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Financials Boost Markets As ECB Prepares QE Exit

Success is neither magical nor mysterious. Success is the natural consequence of consistently applying the basic fundamentals.
Jim Rohn

People admire excellence in any area, but especially in subjects which gather a great deal of attention, like sports, music, business, and politics. As one examines the enduring aspects of success, what you discover is sticking to the basics, the fundamentals (mockingly called funnymentals), might be considered routine, dull, not exciting, even boring, but they win out. In business, friendly customer service, good merchandising, an efficient supply chain, and well thought out financing are easy to talk about, but difficult to put into practice. Any element of these can be a major problem against good competitors. With the constant focus on automation these days, the human element doesn’t get enough attention. In fact, most businesses can only survive by having great employees who keep their customers coming back routinely. Anyone can get a customer once, keeping them coming in the door for thirty years is how great enterprises are built. Trying to find these businesses, or those which have the potential to be built into a great establishment, is what investing is about (at a reasonable price, of course).

After the May jobs report came in strong last week, the ECB announced that they are considering winding down their version of QE, potentially as early as September. It gave a boost to the financial sector, although Italian bond yields went higher and European markets sold off slightly. Jamie Dimon and Warren Buffet made a joint appearance to discuss their newfound emphasis of trying to dissuade corporations from the focus on quarterly guidance. It was received with a mixed response, as some echoed the long term approach while others noted more shareholder voting rights might be a better solution. The G-7 meeting in Canada has Mr. Trump ruffling the feathers of his fellow leaders by suggesting that no tariffs, taxes, or subsidies should be the preferred approach for the largest economies in the world. In the midst of NAFTA negotiations, an election for a new leader in Mexico (who will probably be a difficult partner), and next week’s Singapore summit with the nutball from North Korea, our understated President sure has a full plate. Founder and long time CEO of Starbucks, Howard Schultz, resigned from the Board of Directors and hinted at a potential run for public office. He is trying to claim a move to the center is where the Democratic party should be headed (as opposed to being left of Mao Tse Tung, like Bernie and Elizabeth). He noted the country’s 21 trillion dollar deficit and entitlement problems which need to be addressed. Amen. Whether the Democrats will listen to Mr. Schultz is another question as they have got Donald on the brain, and then some.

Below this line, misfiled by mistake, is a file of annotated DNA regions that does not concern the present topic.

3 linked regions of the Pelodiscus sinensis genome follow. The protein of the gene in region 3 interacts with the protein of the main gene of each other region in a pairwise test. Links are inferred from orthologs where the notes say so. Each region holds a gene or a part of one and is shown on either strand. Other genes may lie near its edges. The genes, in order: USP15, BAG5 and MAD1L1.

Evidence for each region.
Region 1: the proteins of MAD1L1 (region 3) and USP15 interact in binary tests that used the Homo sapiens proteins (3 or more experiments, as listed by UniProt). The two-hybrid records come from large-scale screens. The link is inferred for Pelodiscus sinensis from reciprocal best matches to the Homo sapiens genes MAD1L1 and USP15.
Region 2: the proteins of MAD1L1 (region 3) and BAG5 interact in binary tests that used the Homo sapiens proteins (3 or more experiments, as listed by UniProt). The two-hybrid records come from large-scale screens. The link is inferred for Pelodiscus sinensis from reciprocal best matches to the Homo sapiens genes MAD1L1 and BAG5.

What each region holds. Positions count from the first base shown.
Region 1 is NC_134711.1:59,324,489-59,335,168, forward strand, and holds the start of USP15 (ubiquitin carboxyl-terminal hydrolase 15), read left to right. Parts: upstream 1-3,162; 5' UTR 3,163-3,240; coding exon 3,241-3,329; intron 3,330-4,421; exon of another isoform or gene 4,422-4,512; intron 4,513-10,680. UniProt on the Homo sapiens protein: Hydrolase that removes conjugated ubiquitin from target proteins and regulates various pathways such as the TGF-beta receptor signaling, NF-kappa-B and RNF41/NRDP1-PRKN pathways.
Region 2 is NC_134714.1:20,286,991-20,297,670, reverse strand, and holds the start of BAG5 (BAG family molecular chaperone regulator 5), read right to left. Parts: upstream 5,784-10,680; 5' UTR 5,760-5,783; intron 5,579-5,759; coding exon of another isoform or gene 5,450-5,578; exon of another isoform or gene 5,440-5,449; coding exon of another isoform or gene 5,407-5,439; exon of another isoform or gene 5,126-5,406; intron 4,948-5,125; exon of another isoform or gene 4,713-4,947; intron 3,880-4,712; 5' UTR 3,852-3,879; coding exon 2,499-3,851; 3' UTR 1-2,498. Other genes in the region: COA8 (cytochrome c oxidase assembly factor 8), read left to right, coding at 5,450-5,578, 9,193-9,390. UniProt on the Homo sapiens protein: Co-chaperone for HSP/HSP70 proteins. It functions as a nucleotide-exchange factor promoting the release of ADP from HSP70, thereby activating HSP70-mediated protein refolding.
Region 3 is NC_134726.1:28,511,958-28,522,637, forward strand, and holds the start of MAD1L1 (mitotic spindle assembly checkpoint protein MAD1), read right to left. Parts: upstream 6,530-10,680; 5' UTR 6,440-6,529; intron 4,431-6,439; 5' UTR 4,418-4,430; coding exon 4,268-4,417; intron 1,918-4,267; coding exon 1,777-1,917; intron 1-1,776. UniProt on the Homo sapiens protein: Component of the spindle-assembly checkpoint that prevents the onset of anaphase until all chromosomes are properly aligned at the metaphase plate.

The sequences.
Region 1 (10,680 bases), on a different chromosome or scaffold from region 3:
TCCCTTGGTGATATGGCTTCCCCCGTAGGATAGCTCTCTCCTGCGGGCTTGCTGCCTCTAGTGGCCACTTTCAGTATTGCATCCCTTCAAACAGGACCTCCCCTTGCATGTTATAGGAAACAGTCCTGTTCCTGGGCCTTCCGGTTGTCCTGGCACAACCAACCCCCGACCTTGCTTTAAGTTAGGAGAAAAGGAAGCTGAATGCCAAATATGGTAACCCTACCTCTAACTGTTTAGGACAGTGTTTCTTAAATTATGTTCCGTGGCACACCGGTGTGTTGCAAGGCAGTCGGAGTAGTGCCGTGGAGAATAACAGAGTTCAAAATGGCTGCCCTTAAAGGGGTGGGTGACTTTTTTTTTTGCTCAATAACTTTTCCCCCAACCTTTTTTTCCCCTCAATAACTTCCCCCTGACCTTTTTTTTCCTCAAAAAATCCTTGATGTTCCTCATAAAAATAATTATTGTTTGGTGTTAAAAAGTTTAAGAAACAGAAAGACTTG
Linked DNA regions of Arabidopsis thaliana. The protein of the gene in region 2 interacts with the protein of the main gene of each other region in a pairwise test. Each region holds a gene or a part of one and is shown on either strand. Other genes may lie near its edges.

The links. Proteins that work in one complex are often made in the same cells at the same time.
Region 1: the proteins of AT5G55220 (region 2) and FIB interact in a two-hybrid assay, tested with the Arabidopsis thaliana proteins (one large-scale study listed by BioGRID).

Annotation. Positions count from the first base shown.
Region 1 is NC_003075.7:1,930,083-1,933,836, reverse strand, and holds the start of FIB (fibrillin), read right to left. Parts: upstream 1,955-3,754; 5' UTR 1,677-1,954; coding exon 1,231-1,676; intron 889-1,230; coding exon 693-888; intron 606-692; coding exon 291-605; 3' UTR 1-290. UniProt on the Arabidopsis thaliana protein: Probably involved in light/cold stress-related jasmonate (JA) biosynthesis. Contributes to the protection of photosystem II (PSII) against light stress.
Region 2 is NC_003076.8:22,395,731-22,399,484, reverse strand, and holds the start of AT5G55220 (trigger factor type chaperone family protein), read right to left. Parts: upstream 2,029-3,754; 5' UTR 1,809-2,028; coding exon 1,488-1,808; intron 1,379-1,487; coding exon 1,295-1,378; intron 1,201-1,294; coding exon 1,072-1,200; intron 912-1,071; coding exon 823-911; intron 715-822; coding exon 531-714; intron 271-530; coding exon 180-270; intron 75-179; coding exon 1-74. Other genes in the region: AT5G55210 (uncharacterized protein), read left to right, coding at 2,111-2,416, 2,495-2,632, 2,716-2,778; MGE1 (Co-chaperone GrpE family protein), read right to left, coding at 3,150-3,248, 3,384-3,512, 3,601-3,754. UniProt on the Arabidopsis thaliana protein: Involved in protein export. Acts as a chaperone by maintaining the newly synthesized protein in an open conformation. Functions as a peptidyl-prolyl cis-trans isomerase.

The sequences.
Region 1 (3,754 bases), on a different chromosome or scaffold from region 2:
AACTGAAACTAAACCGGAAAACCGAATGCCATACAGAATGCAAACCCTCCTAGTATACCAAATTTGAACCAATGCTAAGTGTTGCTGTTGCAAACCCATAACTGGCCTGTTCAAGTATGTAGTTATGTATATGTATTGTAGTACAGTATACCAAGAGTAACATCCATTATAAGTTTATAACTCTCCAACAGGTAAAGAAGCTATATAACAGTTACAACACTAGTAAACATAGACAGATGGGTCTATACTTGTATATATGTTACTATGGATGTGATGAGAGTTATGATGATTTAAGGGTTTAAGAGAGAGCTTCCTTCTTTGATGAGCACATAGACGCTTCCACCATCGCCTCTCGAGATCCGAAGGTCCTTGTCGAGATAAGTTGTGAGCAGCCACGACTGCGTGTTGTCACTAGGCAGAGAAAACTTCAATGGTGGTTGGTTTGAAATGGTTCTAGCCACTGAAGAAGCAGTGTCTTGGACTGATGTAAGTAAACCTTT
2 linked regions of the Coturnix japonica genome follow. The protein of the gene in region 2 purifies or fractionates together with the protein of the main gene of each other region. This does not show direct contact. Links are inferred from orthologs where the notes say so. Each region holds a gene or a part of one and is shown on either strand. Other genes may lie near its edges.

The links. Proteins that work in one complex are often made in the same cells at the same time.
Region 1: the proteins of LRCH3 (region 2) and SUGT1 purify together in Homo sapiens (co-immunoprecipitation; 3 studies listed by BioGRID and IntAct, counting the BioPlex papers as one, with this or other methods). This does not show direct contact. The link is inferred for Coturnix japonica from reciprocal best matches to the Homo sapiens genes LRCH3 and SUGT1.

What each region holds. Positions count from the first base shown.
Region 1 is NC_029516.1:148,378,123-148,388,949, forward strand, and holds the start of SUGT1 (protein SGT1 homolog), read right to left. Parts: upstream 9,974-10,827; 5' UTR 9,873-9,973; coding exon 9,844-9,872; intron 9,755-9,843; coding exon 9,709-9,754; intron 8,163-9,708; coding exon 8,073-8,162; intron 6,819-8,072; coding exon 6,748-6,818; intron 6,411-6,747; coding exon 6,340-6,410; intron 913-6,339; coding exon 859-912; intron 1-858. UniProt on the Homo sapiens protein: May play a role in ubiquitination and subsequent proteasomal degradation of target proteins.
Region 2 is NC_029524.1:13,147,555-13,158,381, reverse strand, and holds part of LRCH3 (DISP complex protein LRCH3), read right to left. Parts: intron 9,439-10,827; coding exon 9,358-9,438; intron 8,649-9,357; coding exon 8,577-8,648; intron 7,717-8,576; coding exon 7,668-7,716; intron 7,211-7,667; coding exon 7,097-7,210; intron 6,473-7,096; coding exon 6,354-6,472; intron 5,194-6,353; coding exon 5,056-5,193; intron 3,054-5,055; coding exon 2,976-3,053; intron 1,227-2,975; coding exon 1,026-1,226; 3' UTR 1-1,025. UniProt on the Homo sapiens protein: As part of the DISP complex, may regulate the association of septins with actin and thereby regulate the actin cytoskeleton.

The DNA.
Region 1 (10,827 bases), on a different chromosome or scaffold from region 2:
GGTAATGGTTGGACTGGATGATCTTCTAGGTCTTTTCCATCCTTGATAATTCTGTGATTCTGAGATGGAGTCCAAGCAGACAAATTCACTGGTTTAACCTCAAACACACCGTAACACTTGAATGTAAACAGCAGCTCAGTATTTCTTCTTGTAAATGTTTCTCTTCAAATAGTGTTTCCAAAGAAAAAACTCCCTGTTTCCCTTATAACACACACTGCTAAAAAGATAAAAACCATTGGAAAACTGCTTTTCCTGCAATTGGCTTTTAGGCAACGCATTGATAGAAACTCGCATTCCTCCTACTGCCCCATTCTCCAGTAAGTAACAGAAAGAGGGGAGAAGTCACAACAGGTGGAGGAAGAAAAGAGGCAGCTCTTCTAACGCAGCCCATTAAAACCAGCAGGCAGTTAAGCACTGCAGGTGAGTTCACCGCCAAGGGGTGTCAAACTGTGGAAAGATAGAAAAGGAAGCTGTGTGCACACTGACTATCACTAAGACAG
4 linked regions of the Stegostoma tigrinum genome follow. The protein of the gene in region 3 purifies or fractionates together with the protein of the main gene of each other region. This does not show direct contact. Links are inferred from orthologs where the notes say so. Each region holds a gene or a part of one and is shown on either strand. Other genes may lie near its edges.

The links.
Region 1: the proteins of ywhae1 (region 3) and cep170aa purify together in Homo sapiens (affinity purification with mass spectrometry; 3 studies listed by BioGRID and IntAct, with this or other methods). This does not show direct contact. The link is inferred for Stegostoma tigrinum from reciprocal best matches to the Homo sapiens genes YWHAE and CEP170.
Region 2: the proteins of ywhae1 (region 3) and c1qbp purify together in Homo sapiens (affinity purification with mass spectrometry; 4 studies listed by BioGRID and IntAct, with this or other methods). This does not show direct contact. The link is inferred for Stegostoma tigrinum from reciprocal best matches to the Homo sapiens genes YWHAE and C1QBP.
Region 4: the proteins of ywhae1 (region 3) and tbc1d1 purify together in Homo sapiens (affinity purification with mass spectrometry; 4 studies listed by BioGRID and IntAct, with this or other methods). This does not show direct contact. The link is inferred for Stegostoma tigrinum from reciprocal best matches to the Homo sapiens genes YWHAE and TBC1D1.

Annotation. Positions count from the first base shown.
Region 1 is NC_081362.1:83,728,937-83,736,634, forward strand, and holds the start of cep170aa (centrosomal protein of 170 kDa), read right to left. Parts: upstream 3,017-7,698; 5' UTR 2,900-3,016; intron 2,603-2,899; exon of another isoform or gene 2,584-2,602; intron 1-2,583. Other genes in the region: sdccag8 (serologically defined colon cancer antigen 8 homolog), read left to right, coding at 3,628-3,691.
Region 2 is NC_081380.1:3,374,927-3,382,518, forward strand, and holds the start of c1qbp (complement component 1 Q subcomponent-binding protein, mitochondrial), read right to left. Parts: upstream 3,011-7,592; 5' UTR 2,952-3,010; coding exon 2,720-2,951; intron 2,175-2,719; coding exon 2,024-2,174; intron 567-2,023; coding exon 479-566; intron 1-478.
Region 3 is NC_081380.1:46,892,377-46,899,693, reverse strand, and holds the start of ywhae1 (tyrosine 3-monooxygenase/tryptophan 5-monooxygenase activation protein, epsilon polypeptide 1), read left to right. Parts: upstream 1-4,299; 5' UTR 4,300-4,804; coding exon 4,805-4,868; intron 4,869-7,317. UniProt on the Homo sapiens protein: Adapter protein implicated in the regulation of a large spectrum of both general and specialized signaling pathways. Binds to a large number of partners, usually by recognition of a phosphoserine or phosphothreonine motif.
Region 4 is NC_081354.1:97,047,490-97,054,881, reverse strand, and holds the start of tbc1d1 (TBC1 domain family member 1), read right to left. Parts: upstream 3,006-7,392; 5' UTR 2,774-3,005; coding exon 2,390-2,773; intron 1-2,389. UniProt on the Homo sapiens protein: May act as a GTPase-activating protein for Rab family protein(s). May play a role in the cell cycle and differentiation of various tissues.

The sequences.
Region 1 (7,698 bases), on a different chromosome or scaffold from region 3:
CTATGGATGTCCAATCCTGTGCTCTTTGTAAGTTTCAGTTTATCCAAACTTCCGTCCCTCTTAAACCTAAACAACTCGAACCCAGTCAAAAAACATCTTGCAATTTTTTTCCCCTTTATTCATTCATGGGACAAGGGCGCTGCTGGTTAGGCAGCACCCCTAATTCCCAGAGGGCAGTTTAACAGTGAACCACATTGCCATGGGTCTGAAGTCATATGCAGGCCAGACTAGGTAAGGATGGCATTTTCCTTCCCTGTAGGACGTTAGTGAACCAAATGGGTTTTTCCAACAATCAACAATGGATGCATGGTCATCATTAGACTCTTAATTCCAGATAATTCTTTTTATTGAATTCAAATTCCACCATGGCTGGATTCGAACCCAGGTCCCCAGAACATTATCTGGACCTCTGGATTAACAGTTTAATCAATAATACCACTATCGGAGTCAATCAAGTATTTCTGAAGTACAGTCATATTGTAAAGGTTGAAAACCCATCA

Elsewhere, the world was saddened this week with the suicides of Kate Spade (designer and founder of Kate Spade) and Anthony Bourdain (noted chef, author, and CNN host of ‘Parts Unknown’). In addition, yesterday we learned Charles Krauthammer, the legendary columnist and Fox TV analyst, has only weeks to live (cancer). All are losses as Kate Spade made people smile with her colorful collections, Bourdain did it with his storytelling and bringing to life far away locales with wonderful food, and Mr. Krauthammer with his brilliant mind and prose, along with a dry, witty way. It is a reminder of the fragility of life and how important it is to soak up all the sunshine one can find. Speaking of sunshine, our Golden Knights lost in the Stanley Cup Finals last week to the Washington Capitals, four games to one. The team gave our city, which some observers call a —-show (use your imagination there folks), a massive lift. They were a team of rejects, which fits because many residents come from other places to settle here and view themselves in the same way. I hope they can build on the success next year, but regardless, they are our team and we are quite proud of their achievement for a first year group. Still, the team thrived because they focused on the fundamentals, which is typically the case.

If you found the blog interesting, entertaining, or just like reading about investing, get every blog post, newsletter, and article written by Y H & C Investments by submitting the following information-

Thank you for reading the blog this week, and if you have any questions about investing, please email me at information@y-hc.com.

Yale Bock, Y H & C Investments, its clients, and the family of Yale Bock have positions in the securities mentioned in the blog,  Investing in securities involves risk and the potential loss of ones principal.  Past performance is no guarantee of future results.  All investment decisions should be considered with respect to ones risk tolerance, return objectives, liquidity needs, tax considerations, and one’s overall financial situation.  The fact that Yale Bock has earned the right to use the Chartered Financial Analyst in no way means or guarantee performance better than market indexes.

Wall Street Goes Planet Love-tron!